As I finish up writing this posting I am attempting to create my online account for the app on my phone that will manage my swimming pool equipment. It’s not a good experience when you can’t even fill out the create account screen to get into the app but that is where I am at and I will need to get assistance to set up the account to include my password, so there goes security and accessibility for this app. Just another thing for me to work on in my limited spare time.

My advice for potential home builders: Start early in the product selection journey to locate accessible products for your new home. Don’t wait until you are in the building process to find them since there won’t be time and you will be forced to make decisions that may not result in the best experience.
My advice for manufacturers of home appliances, automation and audio/video equipment: Remember that your customers have varying abilities and your products should be designed to meet the needs of as many people as possible.

Important Things to Remember:

  • Compromise is the name of the game: Your home will not be perfect, I can almost guarantee it. Knowing how to compromise is key to a successful build and your sanity.
  • Have a Plan B: Things will happen. Always be flexible and have an alternative way to solve a problem. Just plan for it. If your favorite roof color is denied by your HOA, be ready with a second color you could compromise on to get the process moving.
  • Budget Concerns: I didn’t like hearing this but at the end of my build I have to say it is true. Take your construction cost and add 10% more for final completion. For some, this may be a large number. Given the current economy, it is true. At least in my experience. Remember to always have a plan B.
  • Be prepared: Having to answer questions about your disability is common because for many in the construction trade you are the first disabled person they may meet.


At the beginning of the process, especially the design process, custom home building can be a lot of fun. During the initial construction, as the foundation and walls go up, there is a lot of enjoyment seeing your ideas become reality. What is also a reality is that the farther into the building process you get, the more problems will appear. By the end of the entire process, you will be worn out and you’ll probably just want time alone without a contractor asking you questions that require decisions or more money to be paid. 

Would I do it again if I could roll time back three years? 

Most likely. 

Will I custom build again in the future if I find myself needing to move again and buy another home. 


Would I do this all over again if I had the choice? 

More than likely. I would certainly give the thought of purchasing an existing home more of a chance before going down the path of custom building, but I would do it again. 

It has been a three year long journey from looking at property and getting my past home ready for sale (first year), to designing the home, purchasing the land and locating a builder (second year), all the way to the actual building process (third year), which at the time of writing this blog, will be about fourteen months total, not including the pending landscape work. 

The home building process is definitely a life experience and I am glad I am doing it now when I am still young and able to endure physical and mental stress. I got my perfect home for the most part and I look forward to the day when it is truly complete. I still have a lot of landscape work to complete that will take time, energy and of course money. I still have the move-in process to work through and look forward to being completely moved in, pictures hung and all boxes unpacked.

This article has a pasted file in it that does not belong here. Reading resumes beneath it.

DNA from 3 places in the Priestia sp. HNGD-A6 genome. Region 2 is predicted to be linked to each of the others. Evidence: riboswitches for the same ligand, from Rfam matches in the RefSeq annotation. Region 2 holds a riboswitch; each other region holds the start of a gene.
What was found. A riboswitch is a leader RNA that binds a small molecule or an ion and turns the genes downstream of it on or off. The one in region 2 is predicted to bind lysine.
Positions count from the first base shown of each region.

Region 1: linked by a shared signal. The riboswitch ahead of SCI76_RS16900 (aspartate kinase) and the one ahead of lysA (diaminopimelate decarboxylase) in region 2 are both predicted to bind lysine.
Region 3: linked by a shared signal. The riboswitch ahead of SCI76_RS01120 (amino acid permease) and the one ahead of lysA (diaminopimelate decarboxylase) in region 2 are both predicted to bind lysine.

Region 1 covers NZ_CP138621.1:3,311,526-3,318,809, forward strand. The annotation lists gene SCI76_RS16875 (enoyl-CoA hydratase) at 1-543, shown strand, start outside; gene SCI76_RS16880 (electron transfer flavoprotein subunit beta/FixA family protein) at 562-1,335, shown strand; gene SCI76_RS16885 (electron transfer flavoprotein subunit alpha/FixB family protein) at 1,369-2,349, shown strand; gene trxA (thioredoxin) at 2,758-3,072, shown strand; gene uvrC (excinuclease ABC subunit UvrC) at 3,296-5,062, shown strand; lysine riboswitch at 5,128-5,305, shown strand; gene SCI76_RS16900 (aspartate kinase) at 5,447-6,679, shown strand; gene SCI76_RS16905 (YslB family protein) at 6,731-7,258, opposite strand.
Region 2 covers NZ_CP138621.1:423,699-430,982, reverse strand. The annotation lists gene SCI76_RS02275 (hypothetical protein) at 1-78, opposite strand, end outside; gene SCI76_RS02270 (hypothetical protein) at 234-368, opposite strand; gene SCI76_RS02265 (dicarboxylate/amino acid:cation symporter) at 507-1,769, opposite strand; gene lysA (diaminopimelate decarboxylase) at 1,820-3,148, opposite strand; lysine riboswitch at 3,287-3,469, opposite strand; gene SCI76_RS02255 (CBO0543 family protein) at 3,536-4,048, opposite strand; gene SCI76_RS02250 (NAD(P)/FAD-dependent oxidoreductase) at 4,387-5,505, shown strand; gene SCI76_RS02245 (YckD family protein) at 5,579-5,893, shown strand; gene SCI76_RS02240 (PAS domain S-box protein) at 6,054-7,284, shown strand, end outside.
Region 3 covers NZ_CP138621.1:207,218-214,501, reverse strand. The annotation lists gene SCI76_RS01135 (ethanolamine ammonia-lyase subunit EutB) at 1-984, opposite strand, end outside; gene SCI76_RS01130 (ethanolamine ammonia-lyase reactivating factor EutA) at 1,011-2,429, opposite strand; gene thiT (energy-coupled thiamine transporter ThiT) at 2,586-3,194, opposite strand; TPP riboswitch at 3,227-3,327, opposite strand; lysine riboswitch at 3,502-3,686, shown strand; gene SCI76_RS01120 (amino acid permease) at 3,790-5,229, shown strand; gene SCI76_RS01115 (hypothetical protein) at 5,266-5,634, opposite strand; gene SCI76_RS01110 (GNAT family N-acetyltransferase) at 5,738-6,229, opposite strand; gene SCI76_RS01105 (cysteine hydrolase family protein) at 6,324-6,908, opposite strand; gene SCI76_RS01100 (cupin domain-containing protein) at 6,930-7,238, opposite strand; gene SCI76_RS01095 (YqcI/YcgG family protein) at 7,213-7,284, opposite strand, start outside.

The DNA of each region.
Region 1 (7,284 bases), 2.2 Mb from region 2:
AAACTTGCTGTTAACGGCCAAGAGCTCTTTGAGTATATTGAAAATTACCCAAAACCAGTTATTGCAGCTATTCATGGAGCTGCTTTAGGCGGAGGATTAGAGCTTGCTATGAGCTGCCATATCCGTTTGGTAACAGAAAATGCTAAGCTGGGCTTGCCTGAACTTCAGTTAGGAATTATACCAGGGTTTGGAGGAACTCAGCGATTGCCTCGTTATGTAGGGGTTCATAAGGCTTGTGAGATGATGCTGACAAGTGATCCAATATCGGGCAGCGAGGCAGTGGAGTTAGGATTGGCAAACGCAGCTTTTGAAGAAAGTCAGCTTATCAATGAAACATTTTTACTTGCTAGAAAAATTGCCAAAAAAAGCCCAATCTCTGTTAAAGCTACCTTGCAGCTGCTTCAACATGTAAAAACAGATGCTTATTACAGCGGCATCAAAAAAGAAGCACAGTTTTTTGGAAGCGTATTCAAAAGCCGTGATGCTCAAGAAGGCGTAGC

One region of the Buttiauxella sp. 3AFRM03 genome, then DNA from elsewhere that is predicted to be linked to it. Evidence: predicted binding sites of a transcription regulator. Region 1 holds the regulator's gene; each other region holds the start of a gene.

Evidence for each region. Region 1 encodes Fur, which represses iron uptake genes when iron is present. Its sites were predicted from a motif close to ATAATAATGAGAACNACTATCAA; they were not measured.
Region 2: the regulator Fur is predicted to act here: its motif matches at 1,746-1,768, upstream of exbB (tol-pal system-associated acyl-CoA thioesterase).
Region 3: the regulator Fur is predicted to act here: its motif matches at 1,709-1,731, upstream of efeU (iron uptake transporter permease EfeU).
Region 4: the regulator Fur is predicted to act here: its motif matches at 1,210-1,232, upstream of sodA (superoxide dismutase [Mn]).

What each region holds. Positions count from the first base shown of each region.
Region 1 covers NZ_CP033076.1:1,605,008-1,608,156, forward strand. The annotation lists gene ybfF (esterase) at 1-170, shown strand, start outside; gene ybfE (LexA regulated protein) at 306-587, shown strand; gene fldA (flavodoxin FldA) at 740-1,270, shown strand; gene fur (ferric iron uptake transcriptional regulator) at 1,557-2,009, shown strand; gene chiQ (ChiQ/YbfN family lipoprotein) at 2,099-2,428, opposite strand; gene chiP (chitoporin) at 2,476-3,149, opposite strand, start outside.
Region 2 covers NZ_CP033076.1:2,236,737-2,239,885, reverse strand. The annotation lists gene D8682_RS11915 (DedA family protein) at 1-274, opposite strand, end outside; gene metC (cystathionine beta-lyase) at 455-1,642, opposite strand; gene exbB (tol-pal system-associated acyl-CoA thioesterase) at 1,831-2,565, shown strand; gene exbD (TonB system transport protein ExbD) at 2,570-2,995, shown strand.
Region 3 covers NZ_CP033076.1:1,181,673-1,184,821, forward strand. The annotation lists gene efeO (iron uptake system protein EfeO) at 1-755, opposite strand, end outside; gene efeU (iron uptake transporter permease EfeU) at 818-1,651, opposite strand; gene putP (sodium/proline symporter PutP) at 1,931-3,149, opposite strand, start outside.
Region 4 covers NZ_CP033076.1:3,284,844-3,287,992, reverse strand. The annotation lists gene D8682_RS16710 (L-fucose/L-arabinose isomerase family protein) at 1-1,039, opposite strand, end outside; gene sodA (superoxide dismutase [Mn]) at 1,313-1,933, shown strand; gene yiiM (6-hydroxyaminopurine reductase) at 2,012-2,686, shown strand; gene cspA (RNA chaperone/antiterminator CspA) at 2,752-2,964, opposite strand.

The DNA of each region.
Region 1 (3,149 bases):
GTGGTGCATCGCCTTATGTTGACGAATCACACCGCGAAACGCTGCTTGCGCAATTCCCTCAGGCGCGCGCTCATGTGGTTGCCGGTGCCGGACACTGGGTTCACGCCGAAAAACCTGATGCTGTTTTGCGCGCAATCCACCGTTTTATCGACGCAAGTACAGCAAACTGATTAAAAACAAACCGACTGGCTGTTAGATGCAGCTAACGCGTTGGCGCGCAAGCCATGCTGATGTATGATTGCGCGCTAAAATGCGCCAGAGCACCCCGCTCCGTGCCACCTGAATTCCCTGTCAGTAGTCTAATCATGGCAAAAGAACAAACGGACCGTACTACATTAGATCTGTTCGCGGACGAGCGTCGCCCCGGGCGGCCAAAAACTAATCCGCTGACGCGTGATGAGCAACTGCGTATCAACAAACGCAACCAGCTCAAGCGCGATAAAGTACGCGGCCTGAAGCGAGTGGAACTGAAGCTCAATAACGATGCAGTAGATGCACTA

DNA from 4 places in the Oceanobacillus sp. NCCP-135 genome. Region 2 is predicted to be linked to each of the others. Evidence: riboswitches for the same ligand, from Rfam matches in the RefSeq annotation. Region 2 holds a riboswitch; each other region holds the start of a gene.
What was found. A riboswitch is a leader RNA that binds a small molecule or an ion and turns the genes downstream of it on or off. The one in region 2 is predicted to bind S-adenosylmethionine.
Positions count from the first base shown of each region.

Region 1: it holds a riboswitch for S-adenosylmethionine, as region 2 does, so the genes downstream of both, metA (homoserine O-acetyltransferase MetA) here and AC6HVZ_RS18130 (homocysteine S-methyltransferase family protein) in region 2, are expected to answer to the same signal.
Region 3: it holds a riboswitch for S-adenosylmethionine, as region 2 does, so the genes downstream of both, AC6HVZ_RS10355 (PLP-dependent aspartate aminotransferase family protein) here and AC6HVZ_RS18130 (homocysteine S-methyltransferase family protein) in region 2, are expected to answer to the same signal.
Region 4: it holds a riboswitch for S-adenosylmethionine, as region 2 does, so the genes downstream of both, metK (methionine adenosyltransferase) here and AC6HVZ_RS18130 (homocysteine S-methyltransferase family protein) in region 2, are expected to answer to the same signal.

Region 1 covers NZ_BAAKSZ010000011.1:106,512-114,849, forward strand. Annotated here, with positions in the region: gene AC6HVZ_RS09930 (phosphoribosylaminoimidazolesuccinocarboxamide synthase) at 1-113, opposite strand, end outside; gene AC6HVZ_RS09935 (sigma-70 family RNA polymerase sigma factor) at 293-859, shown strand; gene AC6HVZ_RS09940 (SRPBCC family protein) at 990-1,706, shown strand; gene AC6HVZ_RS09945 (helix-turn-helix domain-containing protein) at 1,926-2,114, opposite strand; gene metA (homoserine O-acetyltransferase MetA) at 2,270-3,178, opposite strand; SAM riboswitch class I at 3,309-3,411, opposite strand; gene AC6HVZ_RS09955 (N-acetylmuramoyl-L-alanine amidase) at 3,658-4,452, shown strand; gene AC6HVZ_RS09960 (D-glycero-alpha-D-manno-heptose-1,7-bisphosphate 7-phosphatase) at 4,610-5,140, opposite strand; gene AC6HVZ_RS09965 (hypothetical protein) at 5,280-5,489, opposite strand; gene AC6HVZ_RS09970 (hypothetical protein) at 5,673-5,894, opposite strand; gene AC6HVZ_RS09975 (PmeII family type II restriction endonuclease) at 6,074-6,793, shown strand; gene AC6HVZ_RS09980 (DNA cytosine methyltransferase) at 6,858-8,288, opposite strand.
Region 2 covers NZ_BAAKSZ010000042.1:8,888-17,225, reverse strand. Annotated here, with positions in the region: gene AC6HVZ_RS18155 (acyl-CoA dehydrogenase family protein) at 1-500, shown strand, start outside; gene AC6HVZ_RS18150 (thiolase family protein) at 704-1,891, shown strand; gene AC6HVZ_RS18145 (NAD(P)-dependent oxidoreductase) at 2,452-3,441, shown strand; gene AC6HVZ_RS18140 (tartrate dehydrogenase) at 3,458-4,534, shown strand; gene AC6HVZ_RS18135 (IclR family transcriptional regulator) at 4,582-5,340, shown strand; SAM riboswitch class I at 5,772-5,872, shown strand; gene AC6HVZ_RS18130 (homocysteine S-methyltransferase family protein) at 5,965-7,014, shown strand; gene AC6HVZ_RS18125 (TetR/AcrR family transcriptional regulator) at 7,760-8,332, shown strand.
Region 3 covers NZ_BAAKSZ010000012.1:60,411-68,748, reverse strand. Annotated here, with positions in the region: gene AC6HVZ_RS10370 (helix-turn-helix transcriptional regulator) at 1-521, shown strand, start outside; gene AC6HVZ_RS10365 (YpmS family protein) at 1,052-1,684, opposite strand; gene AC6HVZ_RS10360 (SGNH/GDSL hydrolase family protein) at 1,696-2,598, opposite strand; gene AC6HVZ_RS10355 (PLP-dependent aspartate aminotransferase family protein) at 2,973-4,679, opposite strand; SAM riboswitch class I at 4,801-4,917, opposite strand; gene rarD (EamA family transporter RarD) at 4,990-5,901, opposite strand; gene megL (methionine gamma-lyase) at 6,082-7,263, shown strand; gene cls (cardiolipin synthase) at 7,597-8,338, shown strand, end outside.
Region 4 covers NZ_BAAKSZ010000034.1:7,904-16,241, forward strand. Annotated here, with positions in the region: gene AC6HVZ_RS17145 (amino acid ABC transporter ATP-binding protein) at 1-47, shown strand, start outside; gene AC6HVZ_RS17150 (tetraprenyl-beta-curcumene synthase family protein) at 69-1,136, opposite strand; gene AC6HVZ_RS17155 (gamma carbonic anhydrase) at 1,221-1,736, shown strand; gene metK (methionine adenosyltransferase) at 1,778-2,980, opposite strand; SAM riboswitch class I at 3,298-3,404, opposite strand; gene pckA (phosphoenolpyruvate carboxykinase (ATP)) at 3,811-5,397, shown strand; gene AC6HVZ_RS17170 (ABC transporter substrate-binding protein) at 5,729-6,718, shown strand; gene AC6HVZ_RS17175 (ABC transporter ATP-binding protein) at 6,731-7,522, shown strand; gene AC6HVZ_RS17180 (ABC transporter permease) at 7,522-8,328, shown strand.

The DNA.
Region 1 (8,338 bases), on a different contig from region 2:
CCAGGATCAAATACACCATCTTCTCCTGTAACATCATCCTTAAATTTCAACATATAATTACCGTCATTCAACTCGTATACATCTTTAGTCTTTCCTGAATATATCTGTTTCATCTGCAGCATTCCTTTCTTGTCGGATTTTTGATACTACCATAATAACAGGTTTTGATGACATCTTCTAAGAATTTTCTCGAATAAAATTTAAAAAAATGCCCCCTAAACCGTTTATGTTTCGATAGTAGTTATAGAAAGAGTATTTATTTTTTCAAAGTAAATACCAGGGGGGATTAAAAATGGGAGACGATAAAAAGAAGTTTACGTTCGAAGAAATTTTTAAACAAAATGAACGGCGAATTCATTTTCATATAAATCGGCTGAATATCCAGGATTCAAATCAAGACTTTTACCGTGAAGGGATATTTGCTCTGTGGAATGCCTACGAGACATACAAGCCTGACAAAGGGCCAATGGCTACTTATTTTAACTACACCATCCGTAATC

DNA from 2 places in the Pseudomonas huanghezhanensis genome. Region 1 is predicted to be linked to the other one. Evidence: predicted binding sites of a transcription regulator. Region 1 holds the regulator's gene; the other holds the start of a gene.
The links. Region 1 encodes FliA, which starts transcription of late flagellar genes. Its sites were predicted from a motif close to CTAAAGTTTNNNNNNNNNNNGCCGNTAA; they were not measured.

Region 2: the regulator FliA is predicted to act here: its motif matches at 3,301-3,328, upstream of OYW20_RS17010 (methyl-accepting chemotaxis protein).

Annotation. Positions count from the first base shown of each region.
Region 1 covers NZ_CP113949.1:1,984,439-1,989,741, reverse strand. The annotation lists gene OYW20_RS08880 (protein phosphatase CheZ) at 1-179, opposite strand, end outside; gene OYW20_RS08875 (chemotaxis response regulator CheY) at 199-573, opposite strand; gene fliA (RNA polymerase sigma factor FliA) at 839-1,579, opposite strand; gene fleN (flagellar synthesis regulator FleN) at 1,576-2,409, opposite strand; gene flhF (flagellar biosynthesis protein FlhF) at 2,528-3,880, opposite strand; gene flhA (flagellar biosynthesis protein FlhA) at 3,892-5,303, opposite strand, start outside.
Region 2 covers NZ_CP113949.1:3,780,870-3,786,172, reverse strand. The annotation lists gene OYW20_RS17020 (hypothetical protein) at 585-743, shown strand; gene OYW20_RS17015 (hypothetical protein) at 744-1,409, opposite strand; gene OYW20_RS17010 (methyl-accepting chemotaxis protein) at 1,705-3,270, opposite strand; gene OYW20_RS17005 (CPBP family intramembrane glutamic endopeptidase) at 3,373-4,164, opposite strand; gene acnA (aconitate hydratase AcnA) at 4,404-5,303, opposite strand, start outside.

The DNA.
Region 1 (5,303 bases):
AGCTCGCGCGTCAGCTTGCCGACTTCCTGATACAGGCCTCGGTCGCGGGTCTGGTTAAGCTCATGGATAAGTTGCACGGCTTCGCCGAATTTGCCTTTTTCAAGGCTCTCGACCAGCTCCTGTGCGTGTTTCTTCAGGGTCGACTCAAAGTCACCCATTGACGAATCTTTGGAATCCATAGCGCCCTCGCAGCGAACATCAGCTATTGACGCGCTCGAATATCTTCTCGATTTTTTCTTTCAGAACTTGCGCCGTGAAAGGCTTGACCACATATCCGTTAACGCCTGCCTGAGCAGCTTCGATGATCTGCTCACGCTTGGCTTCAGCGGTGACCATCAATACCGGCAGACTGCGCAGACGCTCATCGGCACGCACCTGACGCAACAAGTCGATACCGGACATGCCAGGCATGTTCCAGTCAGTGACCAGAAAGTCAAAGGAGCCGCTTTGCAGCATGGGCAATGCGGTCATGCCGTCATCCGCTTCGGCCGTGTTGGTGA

Digital accessibility is everywhere in life, including all aspects of the home building process. From construction professionals, to big box stores, to home construction product manufacturers, their websites, PDF documents, apps and touch interfaces. All need to be accessible to people of all abilities because all people should have the right to have a place to call home that they feel safe in and are able to live in comfortably.

I hope you enjoyed this three-part series on “Housing, It’s a Human Right”. Make sure to tune in for the webinar by registering below. I also welcome your comments, questions or requests for more detail on how I handled a specific piece of the home building process through the comment form below. 

Patrick sitting in a comfy chair in his living room next to the fireplace. The room is fully built, furnished, and decorated.Patrick in front of his newly built home sitting on a block of solid limestone called a butter stick in the front yard. The home is mostly complete but there is still some landscaping work in the front yard to be completed.


Person in front of a tablet getting a loan apPerson in front of a new purchased home.

Are you interested in improvements to digital accessibility for housing industries?

Register for this webinar to learn more about how digital accessibility can help organizations involved in the processes for acquiring housing.
Photo of Patrick Sturdivant

About Patrick Sturdivant

Patrick Sturdivant is Vice President and Principal Strategy Consultant at Deque Systems. Patrick has worked in information technology for over 30 years. An experienced software engineer who is blind, Patrick deeply understands the technical challenges our customers and the disabled community face when it comes to accessibility. Coupled with his testing, team building, training and DE&I strengths, Patrick is a consulting force to be reckoned with. For the last eleven years, Patrick has been dedicated to promoting digital inclusion for all through awareness and the benefits digital equality brings to all users by sharing his own personal story of leading a digital lifestyle using multiple screen readers on both desktop and tablet platforms. Patrick’s accomplishments include accessibility lab and disability employee resource group establishment experience, US Patent holder for several bank products designed for the blind and his ability to influence at all levels of an organization’s business and technical teams.